We are finally, and thankfully, in the final week of the awards season for the Oscars. This is the fourth of a rundown series that will also encompass Best Director and Best Picture in the coming days (you can find the previous Best Supporting Actor rundown here). These rundowns will have some stats, but I believe — especially in a year where the precursors have been all over the place — that context and general feeling of the mood should also be taken into account. Here’s my Best Actress rundown:
Melissa McCarthy: Can You Ever Forgive Me?
Another year, another Best Actress field that completely outdoes its Best Actor compatriots. Because in any other, and I do mean any other year, Melissa McCarthy would be running away with this category for her stellar performance as the cat loving curmudgeon author Lee Isreal in Can You Ever Forgive Me? If McCarthy is this generation’s Robin Williams of comedians turned dramatic actor (remember, this is her second Oscar nom), then Can You Ever Forgive Me? should have been her Good Will Hunting. It’s a mold breaking role for her, and I dare say, this won’t be the last time McCarthy will be nominated for this prize either.
Yalitza Aparicio: Roma
And so begins the “wouldn’t be shocked if they won it” list, with Yalitza Aparicio for Roma: a semi-autobiographical tale for director Alfonso Cuaron about his childhood nanny. It’s so rare, in today’s Hollywood, to find an actor or actress who’s literally been plucked from obscurity. But Aparicio’s nomination here isn’t because of low expectations for a newcomer, she’s genuinely amazing in this role.
The birthing and beach scenes are both my favorite moments of 2018; and other than McCarthy, I don’t think there was an actress that found a level of nuance in her every breath as much as she did. Also, cards on the table, but I’ve very much been in the Yalizta Aparicio could be nominated and could win boat since TIFF. Even with misses at the BAFTA’s, Golden Globes, and SAG, if you want a no guts, no glory pick, it’s Aparicio.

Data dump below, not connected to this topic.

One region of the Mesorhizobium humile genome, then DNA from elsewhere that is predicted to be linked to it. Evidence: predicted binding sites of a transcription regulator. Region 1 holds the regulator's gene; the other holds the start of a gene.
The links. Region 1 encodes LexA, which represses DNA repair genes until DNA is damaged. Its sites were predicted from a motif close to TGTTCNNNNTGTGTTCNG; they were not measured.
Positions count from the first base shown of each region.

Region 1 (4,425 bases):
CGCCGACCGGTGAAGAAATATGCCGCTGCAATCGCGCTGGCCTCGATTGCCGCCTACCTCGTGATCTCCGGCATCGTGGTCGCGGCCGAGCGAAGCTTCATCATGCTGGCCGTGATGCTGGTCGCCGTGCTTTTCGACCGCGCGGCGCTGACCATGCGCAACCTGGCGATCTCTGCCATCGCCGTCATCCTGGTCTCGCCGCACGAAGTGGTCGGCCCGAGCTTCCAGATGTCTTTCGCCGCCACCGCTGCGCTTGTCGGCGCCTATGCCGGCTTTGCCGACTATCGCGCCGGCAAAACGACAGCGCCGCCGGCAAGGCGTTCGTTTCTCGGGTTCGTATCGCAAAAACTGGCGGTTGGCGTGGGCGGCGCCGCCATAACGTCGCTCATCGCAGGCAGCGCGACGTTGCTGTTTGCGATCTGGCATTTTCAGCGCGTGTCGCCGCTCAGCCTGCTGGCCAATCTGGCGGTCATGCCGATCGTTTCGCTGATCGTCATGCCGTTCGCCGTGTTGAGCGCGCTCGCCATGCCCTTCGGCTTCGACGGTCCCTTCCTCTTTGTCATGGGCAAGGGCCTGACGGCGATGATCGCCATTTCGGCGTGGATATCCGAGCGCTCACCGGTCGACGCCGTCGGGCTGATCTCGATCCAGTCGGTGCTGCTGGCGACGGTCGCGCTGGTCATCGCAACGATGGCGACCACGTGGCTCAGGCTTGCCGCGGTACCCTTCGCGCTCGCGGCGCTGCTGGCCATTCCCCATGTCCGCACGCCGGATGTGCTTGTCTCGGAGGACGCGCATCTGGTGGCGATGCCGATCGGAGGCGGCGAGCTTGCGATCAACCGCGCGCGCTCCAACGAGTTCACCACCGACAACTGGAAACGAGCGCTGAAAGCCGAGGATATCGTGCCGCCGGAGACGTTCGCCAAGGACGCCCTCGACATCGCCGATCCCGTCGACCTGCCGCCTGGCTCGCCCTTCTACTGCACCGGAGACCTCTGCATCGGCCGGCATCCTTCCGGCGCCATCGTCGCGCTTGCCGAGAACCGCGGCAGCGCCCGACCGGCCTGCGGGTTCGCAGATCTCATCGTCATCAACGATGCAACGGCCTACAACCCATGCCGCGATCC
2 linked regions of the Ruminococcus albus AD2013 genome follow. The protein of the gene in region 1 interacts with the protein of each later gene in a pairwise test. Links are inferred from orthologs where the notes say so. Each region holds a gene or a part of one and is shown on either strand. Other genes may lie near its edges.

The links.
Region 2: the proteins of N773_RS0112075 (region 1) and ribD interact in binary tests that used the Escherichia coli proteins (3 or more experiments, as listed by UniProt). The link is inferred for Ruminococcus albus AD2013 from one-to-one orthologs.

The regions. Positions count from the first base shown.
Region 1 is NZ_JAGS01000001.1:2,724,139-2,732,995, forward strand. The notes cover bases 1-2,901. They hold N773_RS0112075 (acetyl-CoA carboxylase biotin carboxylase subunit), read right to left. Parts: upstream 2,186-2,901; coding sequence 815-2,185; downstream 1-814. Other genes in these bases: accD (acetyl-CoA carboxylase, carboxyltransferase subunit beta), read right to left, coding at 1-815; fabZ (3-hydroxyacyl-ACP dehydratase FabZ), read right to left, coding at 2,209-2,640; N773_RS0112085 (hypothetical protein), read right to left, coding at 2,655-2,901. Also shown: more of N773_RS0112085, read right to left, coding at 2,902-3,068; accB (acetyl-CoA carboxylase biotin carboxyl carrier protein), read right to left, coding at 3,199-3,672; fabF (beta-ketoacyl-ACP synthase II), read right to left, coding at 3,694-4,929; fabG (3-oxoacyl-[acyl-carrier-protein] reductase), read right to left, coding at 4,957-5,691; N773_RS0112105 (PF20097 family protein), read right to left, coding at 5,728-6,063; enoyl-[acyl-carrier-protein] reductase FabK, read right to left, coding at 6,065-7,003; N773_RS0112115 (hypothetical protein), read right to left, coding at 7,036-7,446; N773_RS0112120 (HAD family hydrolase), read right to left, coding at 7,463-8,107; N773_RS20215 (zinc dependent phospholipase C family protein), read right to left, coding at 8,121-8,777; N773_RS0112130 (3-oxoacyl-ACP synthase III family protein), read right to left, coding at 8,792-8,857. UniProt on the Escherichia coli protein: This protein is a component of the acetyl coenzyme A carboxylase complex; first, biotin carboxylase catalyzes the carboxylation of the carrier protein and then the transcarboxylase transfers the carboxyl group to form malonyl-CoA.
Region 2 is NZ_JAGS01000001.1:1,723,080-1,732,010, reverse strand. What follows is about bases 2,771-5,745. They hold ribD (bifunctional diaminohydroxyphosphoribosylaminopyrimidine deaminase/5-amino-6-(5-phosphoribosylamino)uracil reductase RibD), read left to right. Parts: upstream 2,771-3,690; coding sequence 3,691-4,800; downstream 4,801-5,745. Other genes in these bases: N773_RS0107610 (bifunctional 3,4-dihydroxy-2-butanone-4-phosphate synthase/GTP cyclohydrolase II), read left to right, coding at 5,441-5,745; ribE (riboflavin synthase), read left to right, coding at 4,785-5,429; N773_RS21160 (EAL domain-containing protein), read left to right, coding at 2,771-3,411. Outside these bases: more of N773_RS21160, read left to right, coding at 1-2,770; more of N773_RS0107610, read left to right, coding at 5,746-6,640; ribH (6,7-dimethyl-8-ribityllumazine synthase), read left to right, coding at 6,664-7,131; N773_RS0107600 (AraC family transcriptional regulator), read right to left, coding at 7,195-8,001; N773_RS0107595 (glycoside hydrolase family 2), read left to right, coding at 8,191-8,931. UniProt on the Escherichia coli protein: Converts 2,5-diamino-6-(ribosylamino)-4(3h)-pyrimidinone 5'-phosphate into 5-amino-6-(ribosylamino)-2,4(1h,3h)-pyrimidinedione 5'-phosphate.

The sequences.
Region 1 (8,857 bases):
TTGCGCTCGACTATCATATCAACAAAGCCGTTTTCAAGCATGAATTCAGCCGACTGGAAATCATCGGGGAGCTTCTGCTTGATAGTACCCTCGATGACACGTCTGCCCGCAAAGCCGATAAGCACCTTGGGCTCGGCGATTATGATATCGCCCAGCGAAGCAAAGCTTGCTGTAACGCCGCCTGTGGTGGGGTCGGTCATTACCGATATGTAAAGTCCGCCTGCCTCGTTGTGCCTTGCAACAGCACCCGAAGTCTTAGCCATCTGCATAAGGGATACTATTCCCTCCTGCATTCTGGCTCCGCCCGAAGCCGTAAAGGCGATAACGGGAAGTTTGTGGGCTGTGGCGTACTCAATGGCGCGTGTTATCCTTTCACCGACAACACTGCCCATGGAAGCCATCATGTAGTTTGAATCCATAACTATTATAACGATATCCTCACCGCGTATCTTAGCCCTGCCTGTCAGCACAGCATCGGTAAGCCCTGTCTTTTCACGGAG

Lady Gaga: A Star is Born
Lady Gaga is among the casualties of the A Star is Born down slide. Still, she does have a legitimate chance at winning. Playing Ally, a caterer performing at a drag bar who’s discovered by Country super star Jackson Maine, Lady Gaga is incredible. You can add her to the, “If it were any other year” list. Unlike Aparicio, Gaga has shown up everywhere. Garnering nominations at the BAFTA’s, Golden Globes, SAG, and tying for the Critics Choice Awards. The problem for Lady Gaga is her nomination in Best Original Song. With a clear win there, there’s little incentive for voters push an extra award her way and deprive an 0 for 5 Glenn Close of a win.
Olivia Colman: The Favourite
Alright; I’m gonna be honest, I’m kinda surprised Olivia Colman is a front runner here for playing Queen Anne in The Favourite. Sure she’s a show stealer, often the recipient of the best gags, but I personally don’t know if her overall performance was richer than the others. Still, I would be completely fine if she won (Broadchurch to the dead). As the only person who has remotely put a dent into Glenn Close’s chance of winning, her momentum has gotten stronger in the final days of voting as she’s won the BAFTA and the Golden Globe (in the Comedy and Musical field). My gut says that Colman is a long shot because, really, who is voting against Glenn Close? Not enough people for Colman to win.
Glenn Close: The Wife
For the entirety of this Oscar season, I have not believed that Glenn Close could win for The Wife: a film that came and went. I also didn’t believe the Academy would award an older Best Actress winner in back-to-back years. But here we are, with Close winning the SAG, the Golden Globe, and tying at the Critics Choice Awards. Also, the performance from Close is there, even if it’s probably the 5th best of the field (in my opinion).
Nevertheless, what could seal the deal for the venerated Actress is her 0 for 5 record heading into the ceremony. Something about the moment feels right. In any other year, with a BAFTA whiff and a tie at the Critics Choice, there might be less confidence in her odds. But as 2018 and this category have proven, this isn’t any other year.
Image credited to The BBC